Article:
. . . posts on faith and life
In ancient Christian art one will find a common symbol that was lost in modernity. This symbol is the Mandorla, the Italian word for ‘almond.’ The Mandorla refers to the union of two separate circles (realms). The overlapping area creates an oval in the shape of an almond, thus the name. It was quite frequently used to outline the Christ in medieval art, as He represents the union of two otherwise separated worlds, Heaven and Earth, the known and the unknown, life and death, etc.
One of the lessons of the Mandorla is the balance of opposing forces. We live in a world of conflicting forces, where human ideologies are attempting to reduce our worldview to one simple either/or answer. It really does not matter whether you choose one reductionistic answer or the other, either is inherently faulty. For example, have you ever felt uncomfortable when someone else is trying to get you to confess your collective politcal preferences as either liberal or conservative? Certainly these lines have proving themselves to be misleading, even total illusions!
The Mandorla is a counter-cultural symbol that resists this reduction, for it understands that truth is found in the balance between two opposing forces. A scale finds balance when the ‘weight’ on one side is found to have the same mass as the ‘weight’ on the opposite side. This is a more biblical understanding of truth and reality. The question is whether or not we are willing to live in between the tension of such opposing weight?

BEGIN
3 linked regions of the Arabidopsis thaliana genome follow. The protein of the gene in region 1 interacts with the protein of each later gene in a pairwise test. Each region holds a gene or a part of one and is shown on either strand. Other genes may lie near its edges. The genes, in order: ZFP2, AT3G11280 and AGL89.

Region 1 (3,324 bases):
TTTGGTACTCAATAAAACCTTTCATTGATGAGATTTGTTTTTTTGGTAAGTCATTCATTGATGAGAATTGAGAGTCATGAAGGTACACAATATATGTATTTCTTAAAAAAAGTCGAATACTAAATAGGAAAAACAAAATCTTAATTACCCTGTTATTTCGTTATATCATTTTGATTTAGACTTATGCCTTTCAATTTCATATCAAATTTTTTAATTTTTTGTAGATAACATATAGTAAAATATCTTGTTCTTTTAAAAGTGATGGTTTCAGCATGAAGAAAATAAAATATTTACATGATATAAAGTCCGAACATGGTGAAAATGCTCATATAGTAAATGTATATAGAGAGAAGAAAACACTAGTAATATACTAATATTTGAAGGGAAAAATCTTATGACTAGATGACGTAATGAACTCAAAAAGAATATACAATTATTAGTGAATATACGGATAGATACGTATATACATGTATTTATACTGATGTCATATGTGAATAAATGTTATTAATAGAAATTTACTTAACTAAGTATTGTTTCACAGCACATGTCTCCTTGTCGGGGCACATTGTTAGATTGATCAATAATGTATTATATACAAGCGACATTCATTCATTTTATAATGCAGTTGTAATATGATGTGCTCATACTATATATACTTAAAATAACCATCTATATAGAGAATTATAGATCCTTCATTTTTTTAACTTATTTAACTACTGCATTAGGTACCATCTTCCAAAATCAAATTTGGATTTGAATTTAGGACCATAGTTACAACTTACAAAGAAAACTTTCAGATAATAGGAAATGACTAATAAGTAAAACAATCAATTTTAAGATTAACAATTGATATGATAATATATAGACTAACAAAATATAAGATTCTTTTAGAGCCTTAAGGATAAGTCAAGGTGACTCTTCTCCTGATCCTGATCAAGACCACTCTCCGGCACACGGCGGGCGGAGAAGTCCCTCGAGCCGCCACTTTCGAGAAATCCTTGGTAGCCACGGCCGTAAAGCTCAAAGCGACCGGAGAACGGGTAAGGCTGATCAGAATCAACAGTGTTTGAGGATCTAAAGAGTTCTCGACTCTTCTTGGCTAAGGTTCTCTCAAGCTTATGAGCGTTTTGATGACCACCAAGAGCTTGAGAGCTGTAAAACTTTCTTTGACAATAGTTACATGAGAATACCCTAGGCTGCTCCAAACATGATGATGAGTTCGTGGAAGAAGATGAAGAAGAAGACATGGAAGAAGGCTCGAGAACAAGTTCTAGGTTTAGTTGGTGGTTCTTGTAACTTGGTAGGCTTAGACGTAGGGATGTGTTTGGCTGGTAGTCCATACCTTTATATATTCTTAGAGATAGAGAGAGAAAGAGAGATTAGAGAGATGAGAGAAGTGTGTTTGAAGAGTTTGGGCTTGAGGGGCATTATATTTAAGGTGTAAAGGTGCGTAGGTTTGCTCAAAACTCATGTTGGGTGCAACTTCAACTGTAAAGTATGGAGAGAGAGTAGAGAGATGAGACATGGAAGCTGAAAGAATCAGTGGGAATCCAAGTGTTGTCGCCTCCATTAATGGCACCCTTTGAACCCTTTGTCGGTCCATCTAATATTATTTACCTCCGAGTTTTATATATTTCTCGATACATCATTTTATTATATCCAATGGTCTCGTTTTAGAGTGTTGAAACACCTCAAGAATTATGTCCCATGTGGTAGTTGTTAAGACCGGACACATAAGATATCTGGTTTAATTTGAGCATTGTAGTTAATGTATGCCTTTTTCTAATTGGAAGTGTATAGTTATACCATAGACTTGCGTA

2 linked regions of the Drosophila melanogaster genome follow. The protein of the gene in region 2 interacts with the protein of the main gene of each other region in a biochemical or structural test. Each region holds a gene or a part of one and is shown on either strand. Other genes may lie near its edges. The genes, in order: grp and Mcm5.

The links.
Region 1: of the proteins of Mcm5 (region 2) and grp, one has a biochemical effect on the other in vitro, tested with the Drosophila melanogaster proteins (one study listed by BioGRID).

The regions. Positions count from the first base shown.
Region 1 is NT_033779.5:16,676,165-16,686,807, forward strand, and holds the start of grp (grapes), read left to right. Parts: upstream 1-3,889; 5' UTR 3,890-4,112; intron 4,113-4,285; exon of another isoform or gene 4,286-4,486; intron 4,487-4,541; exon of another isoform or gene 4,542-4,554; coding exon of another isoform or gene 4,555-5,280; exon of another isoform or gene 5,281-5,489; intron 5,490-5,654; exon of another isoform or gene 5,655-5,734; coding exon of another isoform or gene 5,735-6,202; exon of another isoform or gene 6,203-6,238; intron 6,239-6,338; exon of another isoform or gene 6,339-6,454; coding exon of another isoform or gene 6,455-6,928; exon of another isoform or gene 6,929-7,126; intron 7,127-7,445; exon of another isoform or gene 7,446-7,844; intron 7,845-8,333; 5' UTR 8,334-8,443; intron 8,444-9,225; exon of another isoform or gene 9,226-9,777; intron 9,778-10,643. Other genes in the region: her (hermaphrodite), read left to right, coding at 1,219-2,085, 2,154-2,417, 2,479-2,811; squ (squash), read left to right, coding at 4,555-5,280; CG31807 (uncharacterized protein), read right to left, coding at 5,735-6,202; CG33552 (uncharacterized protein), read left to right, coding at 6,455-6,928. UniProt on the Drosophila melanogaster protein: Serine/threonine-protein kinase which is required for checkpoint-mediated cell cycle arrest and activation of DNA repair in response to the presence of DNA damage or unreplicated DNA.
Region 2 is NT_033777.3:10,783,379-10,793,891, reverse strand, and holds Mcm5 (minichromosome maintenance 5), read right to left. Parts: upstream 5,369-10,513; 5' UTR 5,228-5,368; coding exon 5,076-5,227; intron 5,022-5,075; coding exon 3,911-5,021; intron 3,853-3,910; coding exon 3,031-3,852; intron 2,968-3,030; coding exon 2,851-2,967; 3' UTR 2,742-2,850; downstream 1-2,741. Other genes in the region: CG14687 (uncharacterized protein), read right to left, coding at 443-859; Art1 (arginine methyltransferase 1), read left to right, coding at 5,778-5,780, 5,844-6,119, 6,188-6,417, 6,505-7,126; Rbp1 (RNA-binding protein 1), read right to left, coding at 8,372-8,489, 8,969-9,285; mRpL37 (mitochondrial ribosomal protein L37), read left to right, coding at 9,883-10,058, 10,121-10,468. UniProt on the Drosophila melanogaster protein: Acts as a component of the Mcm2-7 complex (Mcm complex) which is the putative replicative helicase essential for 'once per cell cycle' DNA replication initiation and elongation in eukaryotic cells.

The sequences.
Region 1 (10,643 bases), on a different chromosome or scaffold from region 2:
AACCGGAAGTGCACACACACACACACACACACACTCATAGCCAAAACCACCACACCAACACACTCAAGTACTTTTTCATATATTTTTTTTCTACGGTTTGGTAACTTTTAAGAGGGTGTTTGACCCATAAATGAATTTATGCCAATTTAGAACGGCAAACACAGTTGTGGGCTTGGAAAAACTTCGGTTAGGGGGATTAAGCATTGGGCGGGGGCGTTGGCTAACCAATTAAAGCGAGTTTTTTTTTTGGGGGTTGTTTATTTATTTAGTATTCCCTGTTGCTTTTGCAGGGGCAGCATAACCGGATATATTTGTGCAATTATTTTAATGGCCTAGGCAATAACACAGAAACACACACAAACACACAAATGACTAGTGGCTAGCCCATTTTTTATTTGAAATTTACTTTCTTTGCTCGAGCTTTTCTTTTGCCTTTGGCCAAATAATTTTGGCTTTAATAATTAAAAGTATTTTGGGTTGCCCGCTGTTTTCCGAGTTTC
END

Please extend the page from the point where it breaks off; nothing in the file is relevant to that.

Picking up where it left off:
Several times I have tried an experiment along these lines in some of the classes I have taught, and every time I have found the same response. I will ask my students, what is the opposite of pride? They always quickly respond that humility is the opposite of pride. So, I then ask them to define pride for me. After a few minutes of discussion consensus usually falls around the idea that pride is thinking too highly of oneself. I then pose the question, what is the opposite of thinking too highly of oneself? Of course, that is thinking too lowly of oneself. Is humility to think too lowly of oneself? May it never be!
You see, the enemy, that accusing theif, would just as easily entangle me in shame as in pride. It really makes no difference to him. One is just as effective as the other. But my Saviour wants me to follow him on that narrow path between the two called humility. God’s truth almost always can be understood best by our finite minds when we position it between such opposites. It is a small gate and a difficult road, few people find it (see Matthew 7:14). Nonetheless, it is the road that I am to pursue, to walk along. May God lead my steps!